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Advice for Someone with No Experience?

post #1 of 5
Thread Starter 
This is a bit of a strange question....but here goes.

When someone with no experience is thrust into this situation, what do you think is the best course of action for them? Learn as they go? Try to find a mentor with experience (even if it is just online, although obviously the best scenario would be a veterinarian)? If they can't find a personal mentor, is there enough information out there online and in books, such as your Kittens for Dummies, to guide them through the process of hand-rearing kittens? Or would it be better for them to hand over the kittens to a rescue group, vet or shelter?

I haven't had this situation come up personally, but I am part of two rescue resource websites and we do get emails from people requesting assistance.
post #2 of 5
When I've placed cats, kittens, dogs or puppies with people who have no experience I usually give them lots of information about what to expect up front (likely to much info) then check with them on a regular basis to see how it's going. I also give them my contact info, just in case. I've also given them Kittens for Dummies or some other similar book. The books seem to be extremely helpful. In particular, one kitten I placed with a family that has never had a cat. The kitten was for the 10 year old girl, who is the primary care giver (she has 3 brothers - this was something special for her since she's been asking for a cat for years.) The little girl and I talked for a long time about things to expect and what she needs to do. These are good friends of ours, and it's going great.

post #3 of 5
Hello Heidi,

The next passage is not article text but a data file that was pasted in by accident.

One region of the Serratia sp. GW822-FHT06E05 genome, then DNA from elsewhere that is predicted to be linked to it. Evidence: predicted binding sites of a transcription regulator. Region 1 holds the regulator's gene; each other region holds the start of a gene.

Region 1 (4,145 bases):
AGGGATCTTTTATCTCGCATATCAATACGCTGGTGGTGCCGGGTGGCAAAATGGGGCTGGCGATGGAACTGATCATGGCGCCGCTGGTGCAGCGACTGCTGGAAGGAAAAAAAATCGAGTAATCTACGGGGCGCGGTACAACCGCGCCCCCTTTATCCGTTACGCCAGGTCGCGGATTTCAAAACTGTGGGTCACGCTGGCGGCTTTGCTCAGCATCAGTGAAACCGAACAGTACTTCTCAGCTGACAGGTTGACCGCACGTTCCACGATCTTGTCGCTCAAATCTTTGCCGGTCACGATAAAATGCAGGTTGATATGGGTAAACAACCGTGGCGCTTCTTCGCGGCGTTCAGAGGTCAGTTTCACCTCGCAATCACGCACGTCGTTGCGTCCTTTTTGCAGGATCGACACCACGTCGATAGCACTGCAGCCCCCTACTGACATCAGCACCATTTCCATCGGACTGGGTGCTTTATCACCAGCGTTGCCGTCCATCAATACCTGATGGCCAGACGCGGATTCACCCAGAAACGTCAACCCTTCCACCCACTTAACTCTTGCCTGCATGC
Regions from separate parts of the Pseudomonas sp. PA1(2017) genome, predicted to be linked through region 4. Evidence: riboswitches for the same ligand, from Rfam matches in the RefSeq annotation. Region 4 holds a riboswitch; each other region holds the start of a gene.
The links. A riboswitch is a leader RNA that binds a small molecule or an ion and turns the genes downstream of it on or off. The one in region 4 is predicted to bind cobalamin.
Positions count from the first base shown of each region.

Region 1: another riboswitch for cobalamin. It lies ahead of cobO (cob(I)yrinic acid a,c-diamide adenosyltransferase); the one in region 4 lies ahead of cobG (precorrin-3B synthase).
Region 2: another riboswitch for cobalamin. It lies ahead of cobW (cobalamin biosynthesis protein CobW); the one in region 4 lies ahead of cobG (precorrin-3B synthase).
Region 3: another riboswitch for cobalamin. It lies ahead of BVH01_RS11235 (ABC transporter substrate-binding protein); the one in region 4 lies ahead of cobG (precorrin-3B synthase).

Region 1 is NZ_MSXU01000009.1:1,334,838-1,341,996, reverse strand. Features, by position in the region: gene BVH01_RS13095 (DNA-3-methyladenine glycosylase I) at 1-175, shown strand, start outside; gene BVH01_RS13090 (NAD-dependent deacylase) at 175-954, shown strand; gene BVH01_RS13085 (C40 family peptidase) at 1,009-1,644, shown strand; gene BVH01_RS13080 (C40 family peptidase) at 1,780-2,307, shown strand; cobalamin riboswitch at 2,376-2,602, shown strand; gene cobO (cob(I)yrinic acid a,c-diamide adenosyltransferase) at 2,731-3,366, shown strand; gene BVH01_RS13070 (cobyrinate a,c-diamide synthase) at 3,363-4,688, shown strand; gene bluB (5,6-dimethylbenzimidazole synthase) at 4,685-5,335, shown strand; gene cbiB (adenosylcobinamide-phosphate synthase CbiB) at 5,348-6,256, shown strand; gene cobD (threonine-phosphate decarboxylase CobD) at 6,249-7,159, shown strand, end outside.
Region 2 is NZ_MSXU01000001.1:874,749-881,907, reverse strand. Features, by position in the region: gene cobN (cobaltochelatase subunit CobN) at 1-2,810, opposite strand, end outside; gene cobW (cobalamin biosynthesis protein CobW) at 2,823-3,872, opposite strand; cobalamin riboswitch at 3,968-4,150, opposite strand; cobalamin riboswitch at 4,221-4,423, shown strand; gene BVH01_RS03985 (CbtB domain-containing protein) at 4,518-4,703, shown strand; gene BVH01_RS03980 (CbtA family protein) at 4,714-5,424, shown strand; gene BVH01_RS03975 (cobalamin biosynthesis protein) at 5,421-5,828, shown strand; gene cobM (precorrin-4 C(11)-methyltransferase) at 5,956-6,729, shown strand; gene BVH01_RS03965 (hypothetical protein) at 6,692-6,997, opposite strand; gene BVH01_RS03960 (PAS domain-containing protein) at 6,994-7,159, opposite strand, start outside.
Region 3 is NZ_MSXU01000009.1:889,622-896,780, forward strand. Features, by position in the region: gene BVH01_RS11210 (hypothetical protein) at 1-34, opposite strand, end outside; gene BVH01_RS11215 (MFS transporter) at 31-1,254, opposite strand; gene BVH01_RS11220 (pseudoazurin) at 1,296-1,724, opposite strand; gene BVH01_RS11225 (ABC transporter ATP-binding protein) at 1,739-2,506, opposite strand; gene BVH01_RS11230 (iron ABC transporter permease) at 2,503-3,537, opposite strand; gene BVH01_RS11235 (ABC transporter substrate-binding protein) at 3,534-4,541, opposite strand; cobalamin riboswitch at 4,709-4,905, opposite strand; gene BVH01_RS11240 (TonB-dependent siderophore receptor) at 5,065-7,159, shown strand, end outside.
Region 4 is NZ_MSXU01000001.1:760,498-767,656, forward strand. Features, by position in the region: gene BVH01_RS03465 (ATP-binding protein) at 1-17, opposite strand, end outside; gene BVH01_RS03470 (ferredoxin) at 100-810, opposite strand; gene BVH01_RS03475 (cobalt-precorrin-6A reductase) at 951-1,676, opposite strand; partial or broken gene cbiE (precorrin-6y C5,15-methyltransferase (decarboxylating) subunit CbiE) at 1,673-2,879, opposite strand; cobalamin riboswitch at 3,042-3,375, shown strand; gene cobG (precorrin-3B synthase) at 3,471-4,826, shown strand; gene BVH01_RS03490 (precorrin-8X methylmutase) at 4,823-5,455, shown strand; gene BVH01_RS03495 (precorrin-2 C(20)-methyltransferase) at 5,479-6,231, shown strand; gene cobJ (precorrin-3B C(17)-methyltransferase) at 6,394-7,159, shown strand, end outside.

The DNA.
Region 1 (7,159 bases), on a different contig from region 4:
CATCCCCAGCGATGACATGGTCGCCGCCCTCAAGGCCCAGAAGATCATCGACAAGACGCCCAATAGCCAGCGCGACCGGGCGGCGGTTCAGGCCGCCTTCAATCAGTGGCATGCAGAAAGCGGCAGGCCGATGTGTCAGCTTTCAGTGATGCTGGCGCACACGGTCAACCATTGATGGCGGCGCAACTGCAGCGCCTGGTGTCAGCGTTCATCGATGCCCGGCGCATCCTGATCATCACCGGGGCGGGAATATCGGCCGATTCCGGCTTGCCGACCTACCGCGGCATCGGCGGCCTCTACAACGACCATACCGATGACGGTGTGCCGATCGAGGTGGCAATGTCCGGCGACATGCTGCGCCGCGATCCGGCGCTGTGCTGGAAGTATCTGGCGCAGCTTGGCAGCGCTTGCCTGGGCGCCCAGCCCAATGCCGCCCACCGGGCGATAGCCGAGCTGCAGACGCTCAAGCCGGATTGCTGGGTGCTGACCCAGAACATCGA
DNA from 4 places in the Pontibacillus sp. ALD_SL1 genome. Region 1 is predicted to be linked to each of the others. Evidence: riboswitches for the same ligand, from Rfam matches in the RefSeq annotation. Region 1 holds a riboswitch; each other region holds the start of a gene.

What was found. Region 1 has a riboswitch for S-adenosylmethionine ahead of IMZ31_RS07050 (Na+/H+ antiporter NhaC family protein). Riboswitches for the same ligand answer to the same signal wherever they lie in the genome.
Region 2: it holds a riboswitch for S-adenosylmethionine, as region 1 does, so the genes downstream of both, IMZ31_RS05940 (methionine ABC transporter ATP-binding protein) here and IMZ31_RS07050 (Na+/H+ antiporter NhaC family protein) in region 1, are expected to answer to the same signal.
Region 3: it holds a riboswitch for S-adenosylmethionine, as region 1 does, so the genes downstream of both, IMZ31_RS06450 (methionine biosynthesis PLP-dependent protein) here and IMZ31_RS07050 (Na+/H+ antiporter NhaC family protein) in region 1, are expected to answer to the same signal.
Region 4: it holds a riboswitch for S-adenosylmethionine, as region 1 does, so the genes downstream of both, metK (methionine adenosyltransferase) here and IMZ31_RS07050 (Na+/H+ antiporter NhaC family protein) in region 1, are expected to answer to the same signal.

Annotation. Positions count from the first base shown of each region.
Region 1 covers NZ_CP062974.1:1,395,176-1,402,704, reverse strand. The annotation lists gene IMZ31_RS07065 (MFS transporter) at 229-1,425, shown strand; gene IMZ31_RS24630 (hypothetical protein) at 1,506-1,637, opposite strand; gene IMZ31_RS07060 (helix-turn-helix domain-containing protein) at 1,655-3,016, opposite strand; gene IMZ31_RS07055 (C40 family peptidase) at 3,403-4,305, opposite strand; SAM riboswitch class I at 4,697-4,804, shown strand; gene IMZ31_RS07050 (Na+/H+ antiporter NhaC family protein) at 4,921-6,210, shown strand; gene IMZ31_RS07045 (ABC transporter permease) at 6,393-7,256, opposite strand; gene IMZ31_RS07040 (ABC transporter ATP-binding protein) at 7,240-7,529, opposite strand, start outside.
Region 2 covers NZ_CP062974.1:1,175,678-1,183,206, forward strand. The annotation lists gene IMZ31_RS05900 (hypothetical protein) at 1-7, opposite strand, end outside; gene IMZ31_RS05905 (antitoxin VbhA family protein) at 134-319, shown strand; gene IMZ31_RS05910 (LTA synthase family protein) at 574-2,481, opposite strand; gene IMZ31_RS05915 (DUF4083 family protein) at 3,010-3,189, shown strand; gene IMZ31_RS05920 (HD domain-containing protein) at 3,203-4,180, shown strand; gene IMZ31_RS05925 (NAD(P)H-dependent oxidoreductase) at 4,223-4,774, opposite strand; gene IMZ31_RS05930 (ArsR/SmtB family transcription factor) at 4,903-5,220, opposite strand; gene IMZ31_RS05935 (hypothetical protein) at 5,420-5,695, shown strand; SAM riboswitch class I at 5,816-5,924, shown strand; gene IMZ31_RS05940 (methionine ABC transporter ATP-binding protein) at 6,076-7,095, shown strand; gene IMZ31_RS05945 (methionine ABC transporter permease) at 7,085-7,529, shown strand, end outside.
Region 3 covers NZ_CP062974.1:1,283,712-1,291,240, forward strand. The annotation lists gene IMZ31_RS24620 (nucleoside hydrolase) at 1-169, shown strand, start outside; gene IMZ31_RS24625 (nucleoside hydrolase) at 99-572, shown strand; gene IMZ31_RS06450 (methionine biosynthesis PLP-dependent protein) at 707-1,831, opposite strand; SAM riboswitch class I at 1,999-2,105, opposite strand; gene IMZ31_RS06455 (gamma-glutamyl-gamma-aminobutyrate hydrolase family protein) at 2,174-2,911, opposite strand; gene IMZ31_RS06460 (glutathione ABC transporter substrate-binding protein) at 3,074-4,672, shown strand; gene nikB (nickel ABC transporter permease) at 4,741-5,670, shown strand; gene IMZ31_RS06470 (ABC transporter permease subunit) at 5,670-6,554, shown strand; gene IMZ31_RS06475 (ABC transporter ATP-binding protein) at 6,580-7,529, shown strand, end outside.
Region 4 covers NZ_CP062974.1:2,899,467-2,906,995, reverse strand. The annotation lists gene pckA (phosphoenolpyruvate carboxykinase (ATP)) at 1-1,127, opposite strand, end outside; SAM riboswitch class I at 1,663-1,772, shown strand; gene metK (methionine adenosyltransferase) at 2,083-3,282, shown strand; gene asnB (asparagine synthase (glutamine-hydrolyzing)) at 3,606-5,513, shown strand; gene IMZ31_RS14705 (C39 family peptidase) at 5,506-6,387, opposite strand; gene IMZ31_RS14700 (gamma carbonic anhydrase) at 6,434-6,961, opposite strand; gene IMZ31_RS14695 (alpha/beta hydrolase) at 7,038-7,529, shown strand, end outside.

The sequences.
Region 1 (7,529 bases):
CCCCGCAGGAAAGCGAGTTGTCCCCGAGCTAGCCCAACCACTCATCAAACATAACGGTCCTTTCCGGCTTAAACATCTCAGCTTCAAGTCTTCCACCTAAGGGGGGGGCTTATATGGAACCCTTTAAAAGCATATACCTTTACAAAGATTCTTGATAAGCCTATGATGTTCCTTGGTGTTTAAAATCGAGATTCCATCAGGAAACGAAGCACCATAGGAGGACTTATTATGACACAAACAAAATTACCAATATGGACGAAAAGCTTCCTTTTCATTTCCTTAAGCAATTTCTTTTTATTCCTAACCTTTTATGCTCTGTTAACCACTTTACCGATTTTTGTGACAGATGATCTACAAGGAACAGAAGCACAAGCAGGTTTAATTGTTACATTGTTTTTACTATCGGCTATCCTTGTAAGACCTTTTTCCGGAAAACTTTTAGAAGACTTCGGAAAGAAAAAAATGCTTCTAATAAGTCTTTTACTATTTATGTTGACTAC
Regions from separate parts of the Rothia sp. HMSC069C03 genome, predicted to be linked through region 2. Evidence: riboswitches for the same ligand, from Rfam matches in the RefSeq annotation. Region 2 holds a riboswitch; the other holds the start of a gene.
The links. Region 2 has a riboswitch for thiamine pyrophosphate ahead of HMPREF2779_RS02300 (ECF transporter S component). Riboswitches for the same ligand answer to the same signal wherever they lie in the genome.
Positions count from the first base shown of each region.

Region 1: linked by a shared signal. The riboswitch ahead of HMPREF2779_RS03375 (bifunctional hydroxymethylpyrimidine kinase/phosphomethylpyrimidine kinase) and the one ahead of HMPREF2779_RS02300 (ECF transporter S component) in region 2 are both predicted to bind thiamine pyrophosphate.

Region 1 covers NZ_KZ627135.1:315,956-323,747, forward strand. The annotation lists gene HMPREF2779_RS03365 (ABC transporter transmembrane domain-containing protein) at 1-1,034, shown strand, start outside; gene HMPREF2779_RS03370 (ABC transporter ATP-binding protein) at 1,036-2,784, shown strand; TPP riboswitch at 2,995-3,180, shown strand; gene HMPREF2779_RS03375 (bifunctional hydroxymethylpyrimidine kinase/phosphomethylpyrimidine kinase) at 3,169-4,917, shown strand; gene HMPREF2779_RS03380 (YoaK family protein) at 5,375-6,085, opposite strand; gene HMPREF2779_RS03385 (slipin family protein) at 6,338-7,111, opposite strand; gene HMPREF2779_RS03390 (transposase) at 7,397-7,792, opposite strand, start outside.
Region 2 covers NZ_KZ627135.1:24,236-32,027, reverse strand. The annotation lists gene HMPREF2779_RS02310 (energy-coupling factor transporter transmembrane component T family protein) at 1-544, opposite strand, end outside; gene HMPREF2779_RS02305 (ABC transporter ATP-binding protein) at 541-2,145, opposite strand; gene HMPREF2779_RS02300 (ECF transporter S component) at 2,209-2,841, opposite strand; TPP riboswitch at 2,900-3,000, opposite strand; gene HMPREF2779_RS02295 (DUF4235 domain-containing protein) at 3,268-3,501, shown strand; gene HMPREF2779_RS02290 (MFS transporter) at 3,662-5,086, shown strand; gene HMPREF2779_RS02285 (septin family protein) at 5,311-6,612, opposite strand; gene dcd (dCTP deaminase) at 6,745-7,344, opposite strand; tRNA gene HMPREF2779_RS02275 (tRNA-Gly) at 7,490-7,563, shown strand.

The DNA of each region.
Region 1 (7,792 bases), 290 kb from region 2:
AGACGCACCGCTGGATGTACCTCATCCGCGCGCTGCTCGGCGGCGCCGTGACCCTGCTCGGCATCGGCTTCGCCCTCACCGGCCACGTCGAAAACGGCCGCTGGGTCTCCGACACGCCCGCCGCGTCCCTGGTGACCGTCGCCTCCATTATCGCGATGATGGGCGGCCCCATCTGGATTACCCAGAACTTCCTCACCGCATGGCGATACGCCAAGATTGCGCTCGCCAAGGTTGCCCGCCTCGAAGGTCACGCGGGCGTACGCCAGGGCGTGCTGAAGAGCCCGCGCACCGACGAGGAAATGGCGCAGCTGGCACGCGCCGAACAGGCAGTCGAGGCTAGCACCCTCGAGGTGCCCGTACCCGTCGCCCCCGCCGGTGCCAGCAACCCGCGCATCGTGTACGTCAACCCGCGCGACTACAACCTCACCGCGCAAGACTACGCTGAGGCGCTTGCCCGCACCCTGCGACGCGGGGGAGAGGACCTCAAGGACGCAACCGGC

Don't be ashamed to ask a question. In fact, it's an excellent question.

I don't know about your area, but here in Dallas there are way more kittens than volunteers to care for them. Before someone drops a kitten off at ANY shelter, she/he should make sure they have a foster home available. It's not uncommon for a group to have to euthanize kittens because there simply aren't people WILLING to care for them.

Some vets are very knowlegable about tiny orphans, but surprisingly most are not. Vet schools don't really spend any time on post-natal kittens. Ask your vet if he works with many orphans. If he doesn't, you might want to make some more calls. You can't imagine some of the stupid recommendations I've heard for inexperienced vets. However, a new nursemaid's best source of information will likely come from someone who shows and breeds cats or a rescue voluteer who works with orphans. Ask the vet if he's worked with many. Or call some breeders and ask which vet they use. Breeders' vets should have more experience.

Learning as you go is a dangerous option because there are so many life threatening errors that have nothing to do with common sense, for example-feeding only a kitten formula, not human milk; stimulating the kitten to pee; how deadly diarrhea can be. I raised my first kitten several years after reading a short article about an orphan puppy in a humane society newsletter. All I remembered was that you have to stimulate it to pee and give a special formula. It can be done. But you don't have to go it alone.

I hate to sound like the opportunist, but I wrote the chapters about handraising kitten in Kittens For Dummies in order to walk an inexperienced person through the process. I don't want someone having to make the same mistakes I made. It's really not that hard.

Bottom line, the more information you can get--the better.
post #4 of 5
Sarah's mom (Sarah is the little 10 year old girl who got one of our rescued kittens) told me she stayed up nights reading that book cover to cover. They had to make her go to sleep. Heidi (the kitten) sleeps with her and the two are deeply attached. Sarah has shown great responsibility and her mom couldn't be more pleased. (It was her mom that wanted me to sit with her and talk about all the important things in caring for a kitten.) It's a great reference for the new cat owner, thanks for writing it.

post #5 of 5

I agree. The way it is written so simply yet so directly, and the photographs are just wonderful makes it an excellent book to have around, no matter what! You never know when you may need it. I would advise anyone reading this forum to pick a copy up and put it on the shelf until the day they are presented with an orphaned baby kitten.

Thank you Dusty for sharing your experiences of raising all the orphans you have raised and writing about it so proficiently!
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